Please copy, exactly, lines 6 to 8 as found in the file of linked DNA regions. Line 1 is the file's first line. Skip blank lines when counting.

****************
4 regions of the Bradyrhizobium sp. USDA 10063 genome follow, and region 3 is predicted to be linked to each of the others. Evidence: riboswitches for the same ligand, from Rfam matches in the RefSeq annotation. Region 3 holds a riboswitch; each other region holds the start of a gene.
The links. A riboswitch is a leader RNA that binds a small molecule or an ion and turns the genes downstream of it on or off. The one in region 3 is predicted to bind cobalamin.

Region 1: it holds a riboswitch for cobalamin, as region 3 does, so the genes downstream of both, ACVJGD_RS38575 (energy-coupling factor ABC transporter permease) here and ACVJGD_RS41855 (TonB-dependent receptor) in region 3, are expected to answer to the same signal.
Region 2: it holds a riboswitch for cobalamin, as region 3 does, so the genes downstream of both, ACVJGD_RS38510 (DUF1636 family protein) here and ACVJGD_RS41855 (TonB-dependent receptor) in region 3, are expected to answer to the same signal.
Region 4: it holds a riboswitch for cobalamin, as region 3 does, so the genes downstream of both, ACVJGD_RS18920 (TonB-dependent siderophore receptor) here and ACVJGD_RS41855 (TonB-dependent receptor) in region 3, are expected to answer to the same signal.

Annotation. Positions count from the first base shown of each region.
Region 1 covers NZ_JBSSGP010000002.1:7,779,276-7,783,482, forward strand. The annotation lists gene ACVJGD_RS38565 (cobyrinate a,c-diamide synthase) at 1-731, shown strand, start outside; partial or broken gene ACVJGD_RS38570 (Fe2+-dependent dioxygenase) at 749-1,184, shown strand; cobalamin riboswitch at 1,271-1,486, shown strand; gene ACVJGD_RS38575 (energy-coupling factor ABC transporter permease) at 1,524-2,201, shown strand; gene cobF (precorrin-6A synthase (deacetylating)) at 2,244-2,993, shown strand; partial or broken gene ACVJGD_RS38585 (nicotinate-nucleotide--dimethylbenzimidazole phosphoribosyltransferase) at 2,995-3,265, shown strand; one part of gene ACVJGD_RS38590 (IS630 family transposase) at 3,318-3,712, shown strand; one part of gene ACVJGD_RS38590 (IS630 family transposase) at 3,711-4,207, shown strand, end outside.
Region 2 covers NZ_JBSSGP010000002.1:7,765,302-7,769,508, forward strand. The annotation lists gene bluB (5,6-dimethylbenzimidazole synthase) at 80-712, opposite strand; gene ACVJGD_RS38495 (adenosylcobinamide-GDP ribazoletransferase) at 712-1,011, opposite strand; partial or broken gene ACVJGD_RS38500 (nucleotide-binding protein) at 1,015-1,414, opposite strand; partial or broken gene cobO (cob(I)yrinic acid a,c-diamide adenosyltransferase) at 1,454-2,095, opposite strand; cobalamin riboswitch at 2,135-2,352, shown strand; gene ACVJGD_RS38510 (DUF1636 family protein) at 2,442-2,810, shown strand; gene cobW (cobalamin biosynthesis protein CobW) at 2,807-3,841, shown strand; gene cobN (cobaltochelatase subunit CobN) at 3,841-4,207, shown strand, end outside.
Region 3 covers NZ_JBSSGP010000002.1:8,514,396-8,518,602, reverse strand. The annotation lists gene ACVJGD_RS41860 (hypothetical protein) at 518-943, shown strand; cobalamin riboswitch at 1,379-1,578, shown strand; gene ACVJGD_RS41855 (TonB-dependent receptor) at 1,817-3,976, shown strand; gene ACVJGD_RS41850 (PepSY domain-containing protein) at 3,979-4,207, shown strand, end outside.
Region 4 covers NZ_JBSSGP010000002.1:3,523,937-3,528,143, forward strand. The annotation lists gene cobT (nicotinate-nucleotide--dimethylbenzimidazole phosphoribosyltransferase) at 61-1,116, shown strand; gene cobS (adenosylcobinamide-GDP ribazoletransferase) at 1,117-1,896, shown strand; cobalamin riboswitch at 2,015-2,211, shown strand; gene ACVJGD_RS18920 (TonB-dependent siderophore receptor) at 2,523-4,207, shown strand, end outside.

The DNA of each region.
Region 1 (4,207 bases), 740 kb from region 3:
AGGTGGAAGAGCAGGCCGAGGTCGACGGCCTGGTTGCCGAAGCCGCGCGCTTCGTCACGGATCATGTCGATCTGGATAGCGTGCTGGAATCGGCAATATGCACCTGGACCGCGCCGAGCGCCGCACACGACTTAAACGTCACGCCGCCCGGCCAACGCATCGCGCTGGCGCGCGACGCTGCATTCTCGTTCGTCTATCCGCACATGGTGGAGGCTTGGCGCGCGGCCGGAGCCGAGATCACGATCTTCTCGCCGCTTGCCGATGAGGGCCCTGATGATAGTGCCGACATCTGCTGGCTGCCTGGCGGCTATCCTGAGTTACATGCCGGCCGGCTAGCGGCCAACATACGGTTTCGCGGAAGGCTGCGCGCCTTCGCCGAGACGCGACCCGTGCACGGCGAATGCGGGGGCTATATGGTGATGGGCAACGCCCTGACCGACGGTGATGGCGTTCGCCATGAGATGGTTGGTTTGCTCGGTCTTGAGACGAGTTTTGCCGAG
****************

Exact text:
Annotation. Positions count from the first base shown of each region.
Region 1 covers NZ_JBSSGP010000002.1:7,779,276-7,783,482, forward strand. The annotation lists gene ACVJGD_RS38565 (cobyrinate a,c-diamide synthase) at 1-731, shown strand, start outside; partial or broken gene ACVJGD_RS38570 (Fe2+-dependent dioxygenase) at 749-1,184, shown strand; cobalamin riboswitch at 1,271-1,486, shown strand; gene ACVJGD_RS38575 (energy-coupling factor ABC transporter permease) at 1,524-2,201, shown strand; gene cobF (precorrin-6A synthase (deacetylating)) at 2,244-2,993, shown strand; partial or broken gene ACVJGD_RS38585 (nicotinate-nucleotide--dimethylbenzimidazole phosphoribosyltransferase) at 2,995-3,265, shown strand; one part of gene ACVJGD_RS38590 (IS630 family transposase) at 3,318-3,712, shown strand; one part of gene ACVJGD_RS38590 (IS630 family transposase) at 3,711-4,207, shown strand, end outside.
Region 2 covers NZ_JBSSGP010000002.1:7,765,302-7,769,508, forward strand. The annotation lists gene bluB (5,6-dimethylbenzimidazole synthase) at 80-712, opposite strand; gene ACVJGD_RS38495 (adenosylcobinamide-GDP ribazoletransferase) at 712-1,011, opposite strand; partial or broken gene ACVJGD_RS38500 (nucleotide-binding protein) at 1,015-1,414, opposite strand; partial or broken gene cobO (cob(I)yrinic acid a,c-diamide adenosyltransferase) at 1,454-2,095, opposite strand; cobalamin riboswitch at 2,135-2,352, shown strand; gene ACVJGD_RS38510 (DUF1636 family protein) at 2,442-2,810, shown strand; gene cobW (cobalamin biosynthesis protein CobW) at 2,807-3,841, shown strand; gene cobN (cobaltochelatase subunit CobN) at 3,841-4,207, shown strand, end outside.